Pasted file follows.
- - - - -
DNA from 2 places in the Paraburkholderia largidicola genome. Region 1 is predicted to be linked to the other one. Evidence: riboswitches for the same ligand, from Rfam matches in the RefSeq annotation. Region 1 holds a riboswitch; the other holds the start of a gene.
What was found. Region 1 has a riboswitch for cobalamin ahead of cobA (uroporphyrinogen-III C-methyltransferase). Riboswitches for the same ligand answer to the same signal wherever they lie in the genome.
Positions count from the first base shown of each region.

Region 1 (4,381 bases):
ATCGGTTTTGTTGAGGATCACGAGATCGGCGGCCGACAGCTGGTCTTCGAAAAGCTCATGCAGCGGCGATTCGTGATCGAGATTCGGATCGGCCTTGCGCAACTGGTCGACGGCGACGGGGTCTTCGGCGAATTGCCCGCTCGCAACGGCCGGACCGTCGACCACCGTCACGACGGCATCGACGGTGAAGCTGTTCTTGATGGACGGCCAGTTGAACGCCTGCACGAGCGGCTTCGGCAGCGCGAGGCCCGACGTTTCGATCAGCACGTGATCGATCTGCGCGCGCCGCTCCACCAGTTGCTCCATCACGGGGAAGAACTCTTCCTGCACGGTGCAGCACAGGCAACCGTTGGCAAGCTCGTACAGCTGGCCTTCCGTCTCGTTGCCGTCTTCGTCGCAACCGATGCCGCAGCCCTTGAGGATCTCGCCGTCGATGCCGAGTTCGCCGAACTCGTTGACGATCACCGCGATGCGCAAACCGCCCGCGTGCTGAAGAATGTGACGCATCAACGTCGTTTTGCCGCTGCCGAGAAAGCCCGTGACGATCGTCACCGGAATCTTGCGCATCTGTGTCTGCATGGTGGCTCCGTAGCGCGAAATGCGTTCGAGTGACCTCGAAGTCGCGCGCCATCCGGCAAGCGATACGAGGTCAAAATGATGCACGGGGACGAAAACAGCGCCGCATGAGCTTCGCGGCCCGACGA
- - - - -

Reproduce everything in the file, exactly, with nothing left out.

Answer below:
DNA from 2 places in the Paraburkholderia largidicola genome. Region 1 is predicted to be linked to the other one. Evidence: riboswitches for the same ligand, from Rfam matches in the RefSeq annotation. Region 1 holds a riboswitch; the other holds the start of a gene.
What was found. Region 1 has a riboswitch for cobalamin ahead of cobA (uroporphyrinogen-III C-methyltransferase). Riboswitches for the same ligand answer to the same signal wherever they lie in the genome.
Positions count from the first base shown of each region.

Region 1 (4,381 bases):
ATCGGTTTTGTTGAGGATCACGAGATCGGCGGCCGACAGCTGGTCTTCGAAAAGCTCATGCAGCGGCGATTCGTGATCGAGATTCGGATCGGCCTTGCGCAACTGGTCGACGGCGACGGGGTCTTCGGCGAATTGCCCGCTCGCAACGGCCGGACCGTCGACCACCGTCACGACGGCATCGACGGTGAAGCTGTTCTTGATGGACGGCCAGTTGAACGCCTGCACGAGCGGCTTCGGCAGCGCGAGGCCCGACGTTTCGATCAGCACGTGATCGATCTGCGCGCGCCGCTCCACCAGTTGCTCCATCACGGGGAAGAACTCTTCCTGCACGGTGCAGCACAGGCAACCGTTGGCAAGCTCGTACAGCTGGCCTTCCGTCTCGTTGCCGTCTTCGTCGCAACCGATGCCGCAGCCCTTGAGGATCTCGCCGTCGATGCCGAGTTCGCCGAACTCGTTGACGATCACCGCGATGCGCAAACCGCCCGCGTGCTGAAGAATGTGACGCATCAACGTCGTTTTGCCGCTGCCGAGAAAGCCCGTGACGATCGTCACCGGAATCTTGCGCATCTGTGTCTGCATGGTGGCTCCGTAGCGCGAAATGCGTTCGAGTGACCTCGAAGTCGCGCGCCATCCGGCAAGCGATACGAGGTCAAAATGATGCACGGGGACGAAAACAGCGCCGCATGAGCTTCGCGGCCCGACGA